The End Of World War II

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The end of World War II was not just the end of a war, but also the beginning of a tense and dynamic period that affected society on all levels. This “postwar” period, as it became known, shaped the world, as we know it today; likewise, the period was shaped itself both by the war that had preceded it, and the powerful forces that surrounded it. As the energy of fundamentally different ideologies, Communism and Democracy collided with advances in science such as the nuclear bomb, a dangerous environment ensued that created an atmosphere of paranoia throughout the world and especially, within America.
This atmosphere is known broadly as the “Cold War.” While the Cold War played out step-by-step between the United States and the Soviet Union, it was simultaneously playing out in the everyday lives of the masses within their borders. Paranoia, nevertheless, was not an effect that followed immediately after the close of the War.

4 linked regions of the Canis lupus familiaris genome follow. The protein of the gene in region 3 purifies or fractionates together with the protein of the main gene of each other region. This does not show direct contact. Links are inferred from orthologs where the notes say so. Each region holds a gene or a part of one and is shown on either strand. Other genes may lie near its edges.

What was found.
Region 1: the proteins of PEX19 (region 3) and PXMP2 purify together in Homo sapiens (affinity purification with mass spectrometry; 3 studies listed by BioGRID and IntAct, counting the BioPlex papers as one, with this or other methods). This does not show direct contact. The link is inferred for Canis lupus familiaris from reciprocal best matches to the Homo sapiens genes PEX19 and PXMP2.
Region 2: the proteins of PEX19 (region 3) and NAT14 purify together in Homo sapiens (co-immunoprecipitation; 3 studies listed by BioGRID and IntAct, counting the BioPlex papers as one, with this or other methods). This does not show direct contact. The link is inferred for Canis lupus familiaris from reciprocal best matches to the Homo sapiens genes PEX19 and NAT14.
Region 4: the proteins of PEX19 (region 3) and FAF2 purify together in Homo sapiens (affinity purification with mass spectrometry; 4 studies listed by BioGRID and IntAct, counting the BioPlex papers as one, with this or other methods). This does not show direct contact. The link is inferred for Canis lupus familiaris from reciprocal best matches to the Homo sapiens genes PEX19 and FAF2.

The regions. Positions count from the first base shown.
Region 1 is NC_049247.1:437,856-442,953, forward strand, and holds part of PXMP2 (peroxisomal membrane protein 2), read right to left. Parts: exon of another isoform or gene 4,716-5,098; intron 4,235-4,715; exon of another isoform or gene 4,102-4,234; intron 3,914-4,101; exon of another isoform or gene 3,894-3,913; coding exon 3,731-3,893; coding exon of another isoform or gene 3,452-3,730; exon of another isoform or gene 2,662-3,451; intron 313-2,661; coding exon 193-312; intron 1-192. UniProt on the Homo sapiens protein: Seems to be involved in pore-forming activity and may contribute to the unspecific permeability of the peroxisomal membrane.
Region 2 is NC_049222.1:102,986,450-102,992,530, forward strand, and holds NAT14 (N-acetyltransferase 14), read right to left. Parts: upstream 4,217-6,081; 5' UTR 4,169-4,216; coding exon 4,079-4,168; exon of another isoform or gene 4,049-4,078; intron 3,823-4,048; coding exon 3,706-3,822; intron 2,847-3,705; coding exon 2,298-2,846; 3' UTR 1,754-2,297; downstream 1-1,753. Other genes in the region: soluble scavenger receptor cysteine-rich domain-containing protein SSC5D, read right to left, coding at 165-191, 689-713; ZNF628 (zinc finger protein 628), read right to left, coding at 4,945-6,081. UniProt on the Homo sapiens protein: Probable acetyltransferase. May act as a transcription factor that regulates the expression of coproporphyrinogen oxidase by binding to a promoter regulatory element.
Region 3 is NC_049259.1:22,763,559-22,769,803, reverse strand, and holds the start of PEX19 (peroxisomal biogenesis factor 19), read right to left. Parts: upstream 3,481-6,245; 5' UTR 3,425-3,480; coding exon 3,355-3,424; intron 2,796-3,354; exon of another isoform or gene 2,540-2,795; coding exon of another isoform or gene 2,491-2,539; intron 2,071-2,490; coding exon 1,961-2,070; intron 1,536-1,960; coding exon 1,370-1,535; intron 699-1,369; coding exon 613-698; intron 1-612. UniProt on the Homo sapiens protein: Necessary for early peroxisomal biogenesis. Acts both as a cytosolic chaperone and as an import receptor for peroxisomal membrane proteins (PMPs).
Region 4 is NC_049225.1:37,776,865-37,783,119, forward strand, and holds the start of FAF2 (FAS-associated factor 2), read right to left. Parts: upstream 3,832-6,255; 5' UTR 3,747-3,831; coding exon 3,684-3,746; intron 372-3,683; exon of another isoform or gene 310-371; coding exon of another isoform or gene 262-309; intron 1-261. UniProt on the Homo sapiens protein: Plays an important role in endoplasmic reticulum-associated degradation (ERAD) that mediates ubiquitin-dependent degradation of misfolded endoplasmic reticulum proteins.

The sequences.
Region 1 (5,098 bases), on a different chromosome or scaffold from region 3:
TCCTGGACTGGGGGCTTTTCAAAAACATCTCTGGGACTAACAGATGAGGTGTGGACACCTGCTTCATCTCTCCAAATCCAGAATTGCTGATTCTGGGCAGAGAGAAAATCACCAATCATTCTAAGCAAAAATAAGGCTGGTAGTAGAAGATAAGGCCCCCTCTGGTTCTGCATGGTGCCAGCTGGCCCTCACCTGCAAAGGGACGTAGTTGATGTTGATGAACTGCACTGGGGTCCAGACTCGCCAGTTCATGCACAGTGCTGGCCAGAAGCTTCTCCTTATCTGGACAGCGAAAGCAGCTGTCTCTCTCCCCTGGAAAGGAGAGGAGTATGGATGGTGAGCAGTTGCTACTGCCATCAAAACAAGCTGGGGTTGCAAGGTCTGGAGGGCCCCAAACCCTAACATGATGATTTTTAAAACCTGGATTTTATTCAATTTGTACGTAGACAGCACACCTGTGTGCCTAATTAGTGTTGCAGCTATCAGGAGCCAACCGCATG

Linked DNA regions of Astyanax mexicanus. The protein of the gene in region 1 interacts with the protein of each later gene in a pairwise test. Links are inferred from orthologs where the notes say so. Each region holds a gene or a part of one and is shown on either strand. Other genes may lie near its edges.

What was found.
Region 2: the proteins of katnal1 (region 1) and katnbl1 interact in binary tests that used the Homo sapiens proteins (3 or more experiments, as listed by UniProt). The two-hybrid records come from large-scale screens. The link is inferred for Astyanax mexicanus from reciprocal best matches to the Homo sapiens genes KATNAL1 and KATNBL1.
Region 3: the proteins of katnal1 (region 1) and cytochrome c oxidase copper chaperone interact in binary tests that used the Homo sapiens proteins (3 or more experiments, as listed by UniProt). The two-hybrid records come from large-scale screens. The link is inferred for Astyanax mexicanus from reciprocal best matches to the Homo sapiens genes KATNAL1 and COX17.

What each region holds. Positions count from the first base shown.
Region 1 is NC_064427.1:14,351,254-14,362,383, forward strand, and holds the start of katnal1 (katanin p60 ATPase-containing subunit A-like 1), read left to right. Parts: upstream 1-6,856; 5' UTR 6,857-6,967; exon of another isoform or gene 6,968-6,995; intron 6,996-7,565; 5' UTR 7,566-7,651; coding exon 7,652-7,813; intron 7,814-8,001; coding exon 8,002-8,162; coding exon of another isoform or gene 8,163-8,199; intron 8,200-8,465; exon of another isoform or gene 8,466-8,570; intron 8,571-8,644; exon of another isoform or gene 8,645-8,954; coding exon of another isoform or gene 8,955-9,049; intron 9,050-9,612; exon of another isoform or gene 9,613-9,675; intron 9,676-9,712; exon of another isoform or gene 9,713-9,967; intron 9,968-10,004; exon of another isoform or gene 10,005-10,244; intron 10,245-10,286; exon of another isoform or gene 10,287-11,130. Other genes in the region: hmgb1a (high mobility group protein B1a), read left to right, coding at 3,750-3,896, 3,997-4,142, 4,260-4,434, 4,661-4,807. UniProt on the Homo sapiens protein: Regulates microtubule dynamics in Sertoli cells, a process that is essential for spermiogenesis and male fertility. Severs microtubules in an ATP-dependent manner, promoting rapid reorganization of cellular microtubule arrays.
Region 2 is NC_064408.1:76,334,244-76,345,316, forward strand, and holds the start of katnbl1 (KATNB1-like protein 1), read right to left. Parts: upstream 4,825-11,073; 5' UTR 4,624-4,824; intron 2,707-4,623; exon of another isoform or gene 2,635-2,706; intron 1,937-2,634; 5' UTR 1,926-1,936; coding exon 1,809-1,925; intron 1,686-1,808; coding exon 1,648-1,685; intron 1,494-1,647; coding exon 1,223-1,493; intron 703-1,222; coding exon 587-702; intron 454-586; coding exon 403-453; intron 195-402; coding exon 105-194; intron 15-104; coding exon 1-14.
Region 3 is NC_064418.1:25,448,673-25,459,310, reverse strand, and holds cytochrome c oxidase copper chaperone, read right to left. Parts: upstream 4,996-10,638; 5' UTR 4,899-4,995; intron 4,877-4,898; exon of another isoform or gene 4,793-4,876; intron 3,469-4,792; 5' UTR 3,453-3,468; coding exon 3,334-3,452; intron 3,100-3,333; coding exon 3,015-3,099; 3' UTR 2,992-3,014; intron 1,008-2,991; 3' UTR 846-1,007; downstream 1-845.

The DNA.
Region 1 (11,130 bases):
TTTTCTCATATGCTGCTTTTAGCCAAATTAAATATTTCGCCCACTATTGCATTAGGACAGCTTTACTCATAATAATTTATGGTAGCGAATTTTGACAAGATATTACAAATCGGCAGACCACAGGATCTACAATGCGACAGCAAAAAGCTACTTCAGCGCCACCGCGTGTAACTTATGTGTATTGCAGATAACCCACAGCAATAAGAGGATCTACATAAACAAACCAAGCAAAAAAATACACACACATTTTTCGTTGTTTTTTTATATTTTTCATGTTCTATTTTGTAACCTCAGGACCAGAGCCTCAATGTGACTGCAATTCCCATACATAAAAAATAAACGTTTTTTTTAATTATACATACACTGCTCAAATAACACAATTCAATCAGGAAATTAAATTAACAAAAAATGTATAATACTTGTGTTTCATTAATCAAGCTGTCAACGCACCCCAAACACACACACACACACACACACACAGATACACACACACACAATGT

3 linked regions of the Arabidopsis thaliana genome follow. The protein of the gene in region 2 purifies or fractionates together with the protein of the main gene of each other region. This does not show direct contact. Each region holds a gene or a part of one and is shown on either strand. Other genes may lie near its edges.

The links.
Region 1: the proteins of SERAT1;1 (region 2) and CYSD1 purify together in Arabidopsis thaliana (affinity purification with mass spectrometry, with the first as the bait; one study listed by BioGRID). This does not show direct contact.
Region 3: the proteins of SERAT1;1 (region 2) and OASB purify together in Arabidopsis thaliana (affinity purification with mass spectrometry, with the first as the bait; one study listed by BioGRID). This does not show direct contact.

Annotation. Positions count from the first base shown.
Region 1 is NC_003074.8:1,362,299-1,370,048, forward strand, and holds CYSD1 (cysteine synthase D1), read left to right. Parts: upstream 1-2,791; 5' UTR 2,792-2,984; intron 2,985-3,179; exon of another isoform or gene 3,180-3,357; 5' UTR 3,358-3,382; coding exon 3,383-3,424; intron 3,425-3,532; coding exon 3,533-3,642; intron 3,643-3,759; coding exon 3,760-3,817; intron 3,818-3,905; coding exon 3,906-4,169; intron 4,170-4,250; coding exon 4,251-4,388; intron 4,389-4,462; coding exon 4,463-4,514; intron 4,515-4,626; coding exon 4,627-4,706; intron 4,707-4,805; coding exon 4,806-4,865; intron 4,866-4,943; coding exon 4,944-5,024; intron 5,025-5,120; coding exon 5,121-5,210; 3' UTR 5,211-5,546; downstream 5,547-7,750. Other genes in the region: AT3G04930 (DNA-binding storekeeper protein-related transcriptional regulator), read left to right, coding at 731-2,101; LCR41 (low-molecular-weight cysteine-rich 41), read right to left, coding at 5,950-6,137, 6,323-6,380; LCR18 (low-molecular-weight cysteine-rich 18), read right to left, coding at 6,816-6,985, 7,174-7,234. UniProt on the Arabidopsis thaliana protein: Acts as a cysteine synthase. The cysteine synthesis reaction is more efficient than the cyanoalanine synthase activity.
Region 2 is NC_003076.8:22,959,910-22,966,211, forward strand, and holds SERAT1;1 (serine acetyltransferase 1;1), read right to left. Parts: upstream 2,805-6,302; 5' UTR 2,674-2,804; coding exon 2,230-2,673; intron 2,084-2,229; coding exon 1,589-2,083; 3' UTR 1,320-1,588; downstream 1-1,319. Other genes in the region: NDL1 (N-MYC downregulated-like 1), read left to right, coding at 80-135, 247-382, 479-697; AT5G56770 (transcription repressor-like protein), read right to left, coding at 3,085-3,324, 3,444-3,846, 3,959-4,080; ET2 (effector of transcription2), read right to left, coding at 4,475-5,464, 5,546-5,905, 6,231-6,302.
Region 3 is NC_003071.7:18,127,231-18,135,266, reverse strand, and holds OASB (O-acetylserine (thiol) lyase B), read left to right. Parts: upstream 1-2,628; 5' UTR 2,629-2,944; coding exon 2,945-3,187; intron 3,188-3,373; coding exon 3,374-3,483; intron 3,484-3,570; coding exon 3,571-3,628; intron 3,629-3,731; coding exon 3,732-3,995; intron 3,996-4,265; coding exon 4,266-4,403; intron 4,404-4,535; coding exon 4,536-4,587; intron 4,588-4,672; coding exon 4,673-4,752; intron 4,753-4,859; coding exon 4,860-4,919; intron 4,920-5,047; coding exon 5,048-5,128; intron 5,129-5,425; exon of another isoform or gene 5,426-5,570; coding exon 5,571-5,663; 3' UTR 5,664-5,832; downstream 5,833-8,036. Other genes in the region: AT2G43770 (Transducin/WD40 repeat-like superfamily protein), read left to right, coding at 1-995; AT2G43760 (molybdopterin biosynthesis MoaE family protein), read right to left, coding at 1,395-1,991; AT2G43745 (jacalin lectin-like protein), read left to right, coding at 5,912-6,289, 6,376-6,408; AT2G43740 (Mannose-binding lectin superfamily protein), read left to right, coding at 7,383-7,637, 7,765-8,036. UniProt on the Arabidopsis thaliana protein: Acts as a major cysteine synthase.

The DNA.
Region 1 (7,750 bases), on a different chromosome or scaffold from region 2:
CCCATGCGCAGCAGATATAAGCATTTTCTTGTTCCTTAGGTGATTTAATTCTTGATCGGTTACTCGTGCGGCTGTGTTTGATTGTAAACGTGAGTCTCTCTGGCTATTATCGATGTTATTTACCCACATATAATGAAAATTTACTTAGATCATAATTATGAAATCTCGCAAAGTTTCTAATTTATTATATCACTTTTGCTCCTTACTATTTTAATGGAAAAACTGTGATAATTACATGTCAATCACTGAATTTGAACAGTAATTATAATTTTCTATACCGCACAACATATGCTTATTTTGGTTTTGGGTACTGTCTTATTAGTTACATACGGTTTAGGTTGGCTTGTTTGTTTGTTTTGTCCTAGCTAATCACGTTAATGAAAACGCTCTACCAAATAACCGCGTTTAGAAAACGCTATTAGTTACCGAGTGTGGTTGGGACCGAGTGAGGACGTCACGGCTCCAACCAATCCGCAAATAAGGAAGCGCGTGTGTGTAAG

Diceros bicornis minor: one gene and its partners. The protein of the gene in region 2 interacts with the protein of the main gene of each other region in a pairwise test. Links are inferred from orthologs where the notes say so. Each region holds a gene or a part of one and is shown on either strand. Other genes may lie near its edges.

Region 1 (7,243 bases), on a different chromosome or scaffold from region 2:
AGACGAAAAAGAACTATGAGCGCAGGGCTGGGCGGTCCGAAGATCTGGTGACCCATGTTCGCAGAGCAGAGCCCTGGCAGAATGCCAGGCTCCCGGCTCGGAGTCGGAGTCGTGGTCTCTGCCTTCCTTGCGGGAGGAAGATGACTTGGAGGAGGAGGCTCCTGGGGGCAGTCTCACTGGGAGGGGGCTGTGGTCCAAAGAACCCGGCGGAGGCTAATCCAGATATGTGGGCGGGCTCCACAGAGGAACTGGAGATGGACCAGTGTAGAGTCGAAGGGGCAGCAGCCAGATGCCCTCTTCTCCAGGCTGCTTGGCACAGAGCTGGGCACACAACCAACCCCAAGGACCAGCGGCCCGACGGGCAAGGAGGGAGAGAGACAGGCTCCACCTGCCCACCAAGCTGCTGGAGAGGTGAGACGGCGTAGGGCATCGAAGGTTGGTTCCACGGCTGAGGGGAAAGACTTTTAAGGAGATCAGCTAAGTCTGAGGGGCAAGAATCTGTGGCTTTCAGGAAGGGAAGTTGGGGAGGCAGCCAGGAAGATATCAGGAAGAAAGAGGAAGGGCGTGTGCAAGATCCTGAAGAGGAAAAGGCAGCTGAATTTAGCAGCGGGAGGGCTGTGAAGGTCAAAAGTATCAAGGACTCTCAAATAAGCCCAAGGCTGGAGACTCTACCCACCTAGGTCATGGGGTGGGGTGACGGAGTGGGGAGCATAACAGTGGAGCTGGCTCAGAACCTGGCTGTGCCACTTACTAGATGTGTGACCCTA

In fact, the United States had enjoyed an extended period of economic expansion during the war, and following the war the U.S. economy continued with great strength for more than a decade. Life in America, consequently, was arguably better than it had ever been. The middle class had swelled, unemployment rates were some of the lowest in history, and the “American Dream” was for many families a reality.
It is in this same period that the political forces of Communism and Democracy collide head-on. Judt claims, it was in these post-war years, between 1947

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